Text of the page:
The Wise Body (Book)
Conversations with Experienced Dancers
Taken as a whole, the interviews, with their long and international perspective, invite a radical reappraisal of the development of modern and postmodern dance and their varied cultural starting points give rise to serious questions about the meaning of dance as an art form.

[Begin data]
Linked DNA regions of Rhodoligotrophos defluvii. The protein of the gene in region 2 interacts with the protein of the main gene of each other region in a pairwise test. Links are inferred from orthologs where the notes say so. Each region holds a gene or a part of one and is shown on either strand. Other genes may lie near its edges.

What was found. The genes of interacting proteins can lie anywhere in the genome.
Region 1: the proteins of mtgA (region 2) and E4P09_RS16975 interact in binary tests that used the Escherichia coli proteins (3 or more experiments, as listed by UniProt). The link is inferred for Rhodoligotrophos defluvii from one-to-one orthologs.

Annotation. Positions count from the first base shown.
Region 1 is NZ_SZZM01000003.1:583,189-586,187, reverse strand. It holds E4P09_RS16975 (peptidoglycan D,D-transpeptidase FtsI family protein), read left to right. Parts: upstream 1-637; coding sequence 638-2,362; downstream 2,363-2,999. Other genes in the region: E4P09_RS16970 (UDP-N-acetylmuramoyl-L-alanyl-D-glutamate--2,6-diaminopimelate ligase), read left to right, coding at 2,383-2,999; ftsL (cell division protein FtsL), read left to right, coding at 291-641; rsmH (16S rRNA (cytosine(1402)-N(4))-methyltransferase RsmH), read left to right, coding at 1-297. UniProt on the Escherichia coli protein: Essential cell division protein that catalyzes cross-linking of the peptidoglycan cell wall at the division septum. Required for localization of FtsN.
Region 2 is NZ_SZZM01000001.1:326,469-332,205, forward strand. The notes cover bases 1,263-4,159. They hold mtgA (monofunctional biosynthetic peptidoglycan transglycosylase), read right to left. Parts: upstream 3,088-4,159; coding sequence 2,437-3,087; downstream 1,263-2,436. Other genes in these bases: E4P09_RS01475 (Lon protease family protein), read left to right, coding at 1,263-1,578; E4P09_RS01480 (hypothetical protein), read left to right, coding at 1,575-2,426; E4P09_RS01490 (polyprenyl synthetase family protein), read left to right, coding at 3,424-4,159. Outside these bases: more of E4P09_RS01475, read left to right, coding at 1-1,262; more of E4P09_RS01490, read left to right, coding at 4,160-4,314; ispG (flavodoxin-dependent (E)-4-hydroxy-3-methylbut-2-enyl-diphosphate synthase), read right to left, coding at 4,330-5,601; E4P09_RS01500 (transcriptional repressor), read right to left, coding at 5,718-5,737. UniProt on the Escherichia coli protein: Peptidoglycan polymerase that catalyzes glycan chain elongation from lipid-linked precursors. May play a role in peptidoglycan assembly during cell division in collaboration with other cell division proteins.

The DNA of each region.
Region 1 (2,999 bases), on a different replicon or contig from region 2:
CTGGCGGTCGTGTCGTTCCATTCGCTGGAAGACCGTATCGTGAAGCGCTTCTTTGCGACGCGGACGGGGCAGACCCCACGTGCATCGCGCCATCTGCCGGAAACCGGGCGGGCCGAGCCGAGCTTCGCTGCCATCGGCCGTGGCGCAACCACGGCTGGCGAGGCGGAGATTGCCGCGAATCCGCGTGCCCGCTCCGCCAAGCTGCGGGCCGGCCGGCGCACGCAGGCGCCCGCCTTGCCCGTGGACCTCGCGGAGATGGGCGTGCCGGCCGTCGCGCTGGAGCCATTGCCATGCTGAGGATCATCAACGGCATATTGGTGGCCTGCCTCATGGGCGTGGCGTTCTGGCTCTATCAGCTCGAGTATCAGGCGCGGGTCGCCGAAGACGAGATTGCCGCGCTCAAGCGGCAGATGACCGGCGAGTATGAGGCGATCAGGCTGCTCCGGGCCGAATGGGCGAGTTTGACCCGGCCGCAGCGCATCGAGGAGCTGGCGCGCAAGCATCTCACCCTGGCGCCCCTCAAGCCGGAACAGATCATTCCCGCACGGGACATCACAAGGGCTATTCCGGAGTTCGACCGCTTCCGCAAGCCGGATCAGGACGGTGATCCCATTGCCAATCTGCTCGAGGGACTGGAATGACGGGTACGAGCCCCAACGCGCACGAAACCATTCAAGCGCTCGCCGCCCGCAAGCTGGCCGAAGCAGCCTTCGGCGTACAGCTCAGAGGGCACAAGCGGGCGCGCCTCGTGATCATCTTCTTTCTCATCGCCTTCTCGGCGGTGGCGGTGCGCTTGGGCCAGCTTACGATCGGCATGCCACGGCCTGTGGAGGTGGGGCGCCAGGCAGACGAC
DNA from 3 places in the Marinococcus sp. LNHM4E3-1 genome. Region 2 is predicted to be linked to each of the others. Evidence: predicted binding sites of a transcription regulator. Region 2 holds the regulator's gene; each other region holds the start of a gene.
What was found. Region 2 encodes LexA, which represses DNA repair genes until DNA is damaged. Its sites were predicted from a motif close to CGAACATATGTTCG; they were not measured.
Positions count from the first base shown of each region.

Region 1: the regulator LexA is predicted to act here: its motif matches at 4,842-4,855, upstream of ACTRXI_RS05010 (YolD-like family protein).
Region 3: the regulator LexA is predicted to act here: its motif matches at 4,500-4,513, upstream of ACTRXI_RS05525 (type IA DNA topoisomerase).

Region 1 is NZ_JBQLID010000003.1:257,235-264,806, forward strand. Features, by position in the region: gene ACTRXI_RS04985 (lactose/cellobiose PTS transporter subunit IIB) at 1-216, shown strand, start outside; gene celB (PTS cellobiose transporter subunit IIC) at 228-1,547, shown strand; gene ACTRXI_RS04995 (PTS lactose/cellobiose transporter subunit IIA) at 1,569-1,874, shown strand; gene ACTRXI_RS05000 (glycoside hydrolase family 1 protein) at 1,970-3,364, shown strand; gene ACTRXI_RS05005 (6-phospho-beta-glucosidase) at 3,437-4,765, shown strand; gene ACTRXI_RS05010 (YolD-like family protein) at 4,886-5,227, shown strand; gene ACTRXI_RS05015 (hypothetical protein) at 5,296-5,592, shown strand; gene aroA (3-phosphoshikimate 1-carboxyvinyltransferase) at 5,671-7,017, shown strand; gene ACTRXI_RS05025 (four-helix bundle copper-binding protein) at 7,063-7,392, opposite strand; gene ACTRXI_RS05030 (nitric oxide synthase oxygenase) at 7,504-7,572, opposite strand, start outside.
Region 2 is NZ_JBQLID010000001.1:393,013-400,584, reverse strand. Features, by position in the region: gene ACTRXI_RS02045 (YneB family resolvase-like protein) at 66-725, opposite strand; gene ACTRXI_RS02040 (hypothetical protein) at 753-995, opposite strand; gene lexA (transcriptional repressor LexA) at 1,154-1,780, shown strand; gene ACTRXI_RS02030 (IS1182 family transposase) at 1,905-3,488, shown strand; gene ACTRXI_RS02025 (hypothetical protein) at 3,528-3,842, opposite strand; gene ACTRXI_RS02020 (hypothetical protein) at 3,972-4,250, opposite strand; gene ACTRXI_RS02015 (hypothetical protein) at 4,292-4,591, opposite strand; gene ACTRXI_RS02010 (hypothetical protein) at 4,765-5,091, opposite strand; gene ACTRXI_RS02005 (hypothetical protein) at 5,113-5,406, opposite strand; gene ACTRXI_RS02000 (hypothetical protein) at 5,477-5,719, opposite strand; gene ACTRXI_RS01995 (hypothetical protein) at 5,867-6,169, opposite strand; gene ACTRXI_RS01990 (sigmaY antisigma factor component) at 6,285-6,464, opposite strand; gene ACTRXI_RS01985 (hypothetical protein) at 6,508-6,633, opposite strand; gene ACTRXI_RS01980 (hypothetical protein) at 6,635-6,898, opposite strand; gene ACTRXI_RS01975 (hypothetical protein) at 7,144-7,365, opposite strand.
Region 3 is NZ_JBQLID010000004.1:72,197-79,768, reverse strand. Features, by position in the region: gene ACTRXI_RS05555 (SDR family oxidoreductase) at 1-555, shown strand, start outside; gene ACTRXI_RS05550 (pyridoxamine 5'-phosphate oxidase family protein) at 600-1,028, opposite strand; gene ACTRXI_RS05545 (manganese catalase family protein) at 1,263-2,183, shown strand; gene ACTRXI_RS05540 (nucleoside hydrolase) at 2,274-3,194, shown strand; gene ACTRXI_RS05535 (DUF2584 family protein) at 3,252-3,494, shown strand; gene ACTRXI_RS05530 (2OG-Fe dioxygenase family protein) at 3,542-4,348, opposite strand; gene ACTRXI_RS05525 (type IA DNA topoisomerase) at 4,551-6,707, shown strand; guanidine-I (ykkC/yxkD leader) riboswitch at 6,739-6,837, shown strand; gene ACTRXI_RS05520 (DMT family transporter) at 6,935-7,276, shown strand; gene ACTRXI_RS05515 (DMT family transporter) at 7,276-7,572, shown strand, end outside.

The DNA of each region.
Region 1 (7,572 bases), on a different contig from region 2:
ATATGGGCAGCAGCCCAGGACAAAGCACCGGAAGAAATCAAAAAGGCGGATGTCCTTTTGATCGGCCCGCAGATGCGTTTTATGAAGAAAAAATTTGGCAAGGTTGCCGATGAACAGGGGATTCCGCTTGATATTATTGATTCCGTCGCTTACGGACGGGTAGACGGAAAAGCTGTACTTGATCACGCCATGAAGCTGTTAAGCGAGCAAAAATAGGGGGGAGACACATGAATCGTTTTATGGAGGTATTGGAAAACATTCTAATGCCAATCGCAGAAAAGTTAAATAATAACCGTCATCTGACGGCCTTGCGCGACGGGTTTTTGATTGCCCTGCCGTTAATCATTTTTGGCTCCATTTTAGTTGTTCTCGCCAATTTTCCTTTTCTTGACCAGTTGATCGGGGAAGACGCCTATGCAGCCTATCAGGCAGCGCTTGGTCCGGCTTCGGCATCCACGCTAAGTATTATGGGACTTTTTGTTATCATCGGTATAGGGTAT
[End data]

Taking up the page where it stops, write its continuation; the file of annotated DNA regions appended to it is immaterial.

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In The Wise Body: Conversations with Experienced Dancers, UK choreographers Jacky Lansley and Fergus Early interview twelve distinguished dancers from diverse backgrounds and disciplines who continue to enjoy exceptionally long performing careers. They discuss early training, memorable performing experiences, the things that sustain them and the pleasures and challenges of being ‘older’ dancers in a profession in which youth is often idolised. Taken as a whole, the interviews, with their long and international perspective, invite a radical re-appraisal of the development of modern and post modern dance; their varied cultural starting points give rise to serious questions about the meaning of dance as an art form. Lansley and Early are two of the founders of the UK New and Independent Dance Movement and the book reflects wide-ranging concerns with broader concepts than dance itself, connecting the experience of senior practitioners to areas as diverse as health, philosophy, psychology, politics and cross-art form research. The individual voices are fascinating and informative; the cumulative effect of the whole is an extraordinary and unique picture of the world-wide network of independent dancers and their practice.